Sexting is at the heart of the Amorus app.

Exploring the art of sexting with Amorus founder Elizabeth Dell

Open dialogue about sex has always been par for the course for Elizabeth Dell; after all, she grew up with a mom who is a professor of reproductive health. “I’ve always been that girlfriend sitting at the bar drawing on a napkin to show how lady parts work,” laughs Dell, now a certified sex educator. “I’ve had a lifelong interest in sexuality and exploration.”

Dell is channeling that wealth of knowledge into Amorus, a “digital intimacy app” designed for better sexting. The Los Angeles resident was first inspired to create the app in 2020, when the pandemic left her feeling like she’d lost her mojo and craving inspiration and intimacy. The app launched in late June, hitting a milestone of 10,000 sexts sent between users less than two months later.

Get Dell’s tips for making sexy chat more private, engaged, and inspired below:

What gave you the idea for Amorus? 

Dell: I love sexy communication. I love sexuality. I love intimacy. I’m a pretty darn good sexter, but when the pandemic hit last year, I was not sheltered in place with a partner. I was all of a sudden celibate for longer than I’d been in a long time. I was really struggling with how to stay sexy, find pleasure, and keep that momentum and energy alive. Great sexting involves creativity, vulnerability, sharing, and inspiration, and not all of that was fresh at hand every day. 

So I went looking for tools to help bridge those sexy connections, and I became really frustrated with what was out there. Most of it was sleazy, cheesy, or felt like a bad version of “Truth or Dare.” A light bulb went off, and it felt like an opportunity. That was the birth of Amorus – the moment I knew I wanted to make an app to make sexy time better for partners.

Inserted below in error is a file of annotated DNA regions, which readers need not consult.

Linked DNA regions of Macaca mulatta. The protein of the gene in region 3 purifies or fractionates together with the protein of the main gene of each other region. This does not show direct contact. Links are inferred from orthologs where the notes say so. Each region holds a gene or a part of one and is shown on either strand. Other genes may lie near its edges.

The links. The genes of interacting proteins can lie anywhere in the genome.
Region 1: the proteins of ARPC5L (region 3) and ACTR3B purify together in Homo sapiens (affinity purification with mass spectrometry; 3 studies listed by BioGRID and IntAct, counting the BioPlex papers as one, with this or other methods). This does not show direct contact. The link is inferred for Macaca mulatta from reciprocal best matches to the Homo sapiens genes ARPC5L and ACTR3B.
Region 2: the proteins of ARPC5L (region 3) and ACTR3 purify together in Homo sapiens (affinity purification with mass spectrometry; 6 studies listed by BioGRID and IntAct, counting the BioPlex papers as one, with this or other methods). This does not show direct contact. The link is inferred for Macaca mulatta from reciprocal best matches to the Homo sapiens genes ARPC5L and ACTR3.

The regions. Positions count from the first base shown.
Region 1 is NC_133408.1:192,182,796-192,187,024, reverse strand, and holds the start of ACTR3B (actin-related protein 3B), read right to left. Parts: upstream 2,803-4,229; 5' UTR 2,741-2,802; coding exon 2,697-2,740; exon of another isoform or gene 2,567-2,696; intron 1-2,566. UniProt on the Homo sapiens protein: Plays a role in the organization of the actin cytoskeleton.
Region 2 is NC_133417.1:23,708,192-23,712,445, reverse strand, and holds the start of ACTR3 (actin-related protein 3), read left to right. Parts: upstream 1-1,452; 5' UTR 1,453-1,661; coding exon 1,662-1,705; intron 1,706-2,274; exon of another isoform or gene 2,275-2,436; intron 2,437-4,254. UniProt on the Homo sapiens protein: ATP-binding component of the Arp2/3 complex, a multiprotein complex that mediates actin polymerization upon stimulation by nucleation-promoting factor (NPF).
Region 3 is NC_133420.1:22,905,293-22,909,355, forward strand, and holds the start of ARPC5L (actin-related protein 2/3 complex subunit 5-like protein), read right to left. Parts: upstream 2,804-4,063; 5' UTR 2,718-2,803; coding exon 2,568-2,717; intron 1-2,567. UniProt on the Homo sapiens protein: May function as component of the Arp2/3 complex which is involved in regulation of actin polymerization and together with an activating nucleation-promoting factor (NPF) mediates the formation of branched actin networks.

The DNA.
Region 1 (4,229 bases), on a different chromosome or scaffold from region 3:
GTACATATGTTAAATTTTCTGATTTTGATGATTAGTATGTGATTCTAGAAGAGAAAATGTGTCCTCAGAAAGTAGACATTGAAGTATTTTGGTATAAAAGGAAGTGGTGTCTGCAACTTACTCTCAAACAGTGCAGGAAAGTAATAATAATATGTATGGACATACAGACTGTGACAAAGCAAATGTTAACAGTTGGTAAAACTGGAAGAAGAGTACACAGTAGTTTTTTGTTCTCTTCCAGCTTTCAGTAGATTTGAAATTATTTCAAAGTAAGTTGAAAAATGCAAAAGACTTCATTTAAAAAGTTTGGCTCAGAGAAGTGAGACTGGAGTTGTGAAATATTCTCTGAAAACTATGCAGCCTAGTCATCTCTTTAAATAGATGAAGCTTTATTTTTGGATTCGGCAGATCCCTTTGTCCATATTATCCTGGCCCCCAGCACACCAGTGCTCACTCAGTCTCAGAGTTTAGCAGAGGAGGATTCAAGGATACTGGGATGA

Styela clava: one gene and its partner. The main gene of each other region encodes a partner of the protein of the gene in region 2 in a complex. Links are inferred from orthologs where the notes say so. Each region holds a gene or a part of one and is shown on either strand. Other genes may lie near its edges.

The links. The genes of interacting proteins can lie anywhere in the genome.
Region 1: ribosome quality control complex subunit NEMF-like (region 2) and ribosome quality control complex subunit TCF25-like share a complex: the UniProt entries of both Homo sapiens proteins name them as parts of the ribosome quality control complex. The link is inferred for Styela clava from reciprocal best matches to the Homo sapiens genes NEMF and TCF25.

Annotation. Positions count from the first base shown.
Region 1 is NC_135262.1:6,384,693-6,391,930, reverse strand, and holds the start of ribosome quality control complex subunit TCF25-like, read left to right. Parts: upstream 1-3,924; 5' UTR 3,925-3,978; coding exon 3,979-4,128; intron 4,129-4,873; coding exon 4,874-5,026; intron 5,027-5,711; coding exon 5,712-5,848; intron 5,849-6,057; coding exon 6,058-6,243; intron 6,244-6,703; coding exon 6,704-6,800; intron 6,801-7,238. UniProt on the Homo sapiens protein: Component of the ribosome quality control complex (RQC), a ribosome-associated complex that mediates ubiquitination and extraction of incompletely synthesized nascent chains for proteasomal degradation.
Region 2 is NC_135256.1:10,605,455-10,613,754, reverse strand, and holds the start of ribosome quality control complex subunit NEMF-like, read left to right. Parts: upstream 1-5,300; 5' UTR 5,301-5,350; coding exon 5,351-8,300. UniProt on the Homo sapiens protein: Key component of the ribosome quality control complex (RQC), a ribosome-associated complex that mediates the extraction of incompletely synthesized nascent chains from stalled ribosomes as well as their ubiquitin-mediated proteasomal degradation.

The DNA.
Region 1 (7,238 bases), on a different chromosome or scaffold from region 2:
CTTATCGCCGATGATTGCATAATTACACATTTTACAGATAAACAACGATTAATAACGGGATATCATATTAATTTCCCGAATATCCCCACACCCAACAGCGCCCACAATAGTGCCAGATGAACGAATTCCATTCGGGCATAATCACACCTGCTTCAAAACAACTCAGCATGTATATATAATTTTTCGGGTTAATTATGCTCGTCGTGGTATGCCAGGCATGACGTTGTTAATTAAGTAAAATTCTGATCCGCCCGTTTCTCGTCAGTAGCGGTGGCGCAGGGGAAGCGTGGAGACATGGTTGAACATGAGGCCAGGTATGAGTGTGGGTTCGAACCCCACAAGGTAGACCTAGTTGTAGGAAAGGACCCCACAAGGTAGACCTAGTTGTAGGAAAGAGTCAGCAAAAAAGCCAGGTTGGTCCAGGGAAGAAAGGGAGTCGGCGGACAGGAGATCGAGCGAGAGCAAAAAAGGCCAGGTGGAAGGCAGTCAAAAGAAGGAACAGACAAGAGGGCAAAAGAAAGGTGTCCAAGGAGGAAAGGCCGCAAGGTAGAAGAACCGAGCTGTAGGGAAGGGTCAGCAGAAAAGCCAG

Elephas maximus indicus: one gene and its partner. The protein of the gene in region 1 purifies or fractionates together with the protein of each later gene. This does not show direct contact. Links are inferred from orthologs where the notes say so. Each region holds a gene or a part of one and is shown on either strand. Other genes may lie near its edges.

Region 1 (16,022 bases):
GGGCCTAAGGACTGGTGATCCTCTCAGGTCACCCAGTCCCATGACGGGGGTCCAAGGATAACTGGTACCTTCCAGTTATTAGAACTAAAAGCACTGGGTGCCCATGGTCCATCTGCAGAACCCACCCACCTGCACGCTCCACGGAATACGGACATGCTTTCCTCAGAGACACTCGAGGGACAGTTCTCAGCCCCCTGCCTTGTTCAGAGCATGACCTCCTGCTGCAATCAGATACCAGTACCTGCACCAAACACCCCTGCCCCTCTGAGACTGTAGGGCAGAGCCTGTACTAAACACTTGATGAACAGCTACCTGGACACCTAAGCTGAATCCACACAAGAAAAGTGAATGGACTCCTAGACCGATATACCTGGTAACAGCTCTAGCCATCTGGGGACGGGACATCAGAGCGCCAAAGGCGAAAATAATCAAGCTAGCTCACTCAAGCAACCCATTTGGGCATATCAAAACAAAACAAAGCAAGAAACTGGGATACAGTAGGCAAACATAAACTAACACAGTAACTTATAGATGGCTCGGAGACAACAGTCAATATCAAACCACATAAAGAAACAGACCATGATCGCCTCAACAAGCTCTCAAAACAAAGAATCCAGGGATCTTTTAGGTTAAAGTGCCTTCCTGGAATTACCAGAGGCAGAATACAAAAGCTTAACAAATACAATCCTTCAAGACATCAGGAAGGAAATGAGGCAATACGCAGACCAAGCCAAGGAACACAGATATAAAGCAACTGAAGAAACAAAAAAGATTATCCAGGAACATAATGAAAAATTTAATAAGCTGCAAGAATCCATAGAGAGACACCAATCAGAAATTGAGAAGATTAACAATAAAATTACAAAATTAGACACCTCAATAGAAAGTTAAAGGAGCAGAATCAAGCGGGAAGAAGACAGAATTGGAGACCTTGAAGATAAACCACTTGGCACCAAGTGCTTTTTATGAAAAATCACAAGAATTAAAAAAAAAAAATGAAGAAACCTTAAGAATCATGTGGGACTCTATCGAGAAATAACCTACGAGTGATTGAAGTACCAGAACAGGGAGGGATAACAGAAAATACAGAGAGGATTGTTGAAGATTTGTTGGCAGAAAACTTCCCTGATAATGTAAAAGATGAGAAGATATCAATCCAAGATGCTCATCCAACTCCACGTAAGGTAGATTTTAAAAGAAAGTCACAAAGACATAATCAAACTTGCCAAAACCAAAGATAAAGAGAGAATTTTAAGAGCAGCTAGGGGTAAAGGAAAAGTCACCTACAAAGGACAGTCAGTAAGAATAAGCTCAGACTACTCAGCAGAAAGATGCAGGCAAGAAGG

What makes good sexting?

Dell: It is being present. Really great sexting—just like really good sex—is about direct engagement with a partner. If you’re in a conversation and it’s obvious the person on the other side is just waiting for their turn to say more stuff, that’s not engaging or personal. Both people should feel seen and heard. It doesn’t need to be with someone you’ve known for a million years, as long as you’re both paying attention.  

Great sexting comes from honest declarations; we connect with people when we share ourselves. It’s incredibly exciting to know what turns someone on, and if you’re authentically sharing what gets you excited, that’s really personal, visceral, true, and real. I liken it to being on a journey with someone. 

What does that look like in practice?

Dell: It’s important to find a way to be in rhythm remotely with your partner. This is where seduction comes in—finding the things that both of you want in the moment. It’s a dance. If you’re both feeling lazy, maybe you [sext about] something slow and sexy, like lying on a beach together, or hiding away in a secret cove. You can build slowly, talking about the feeling of the ocean on your toes. It’s that back-and-forth where you find a rhythm and a space of shared sexuality that you can then dive deep into.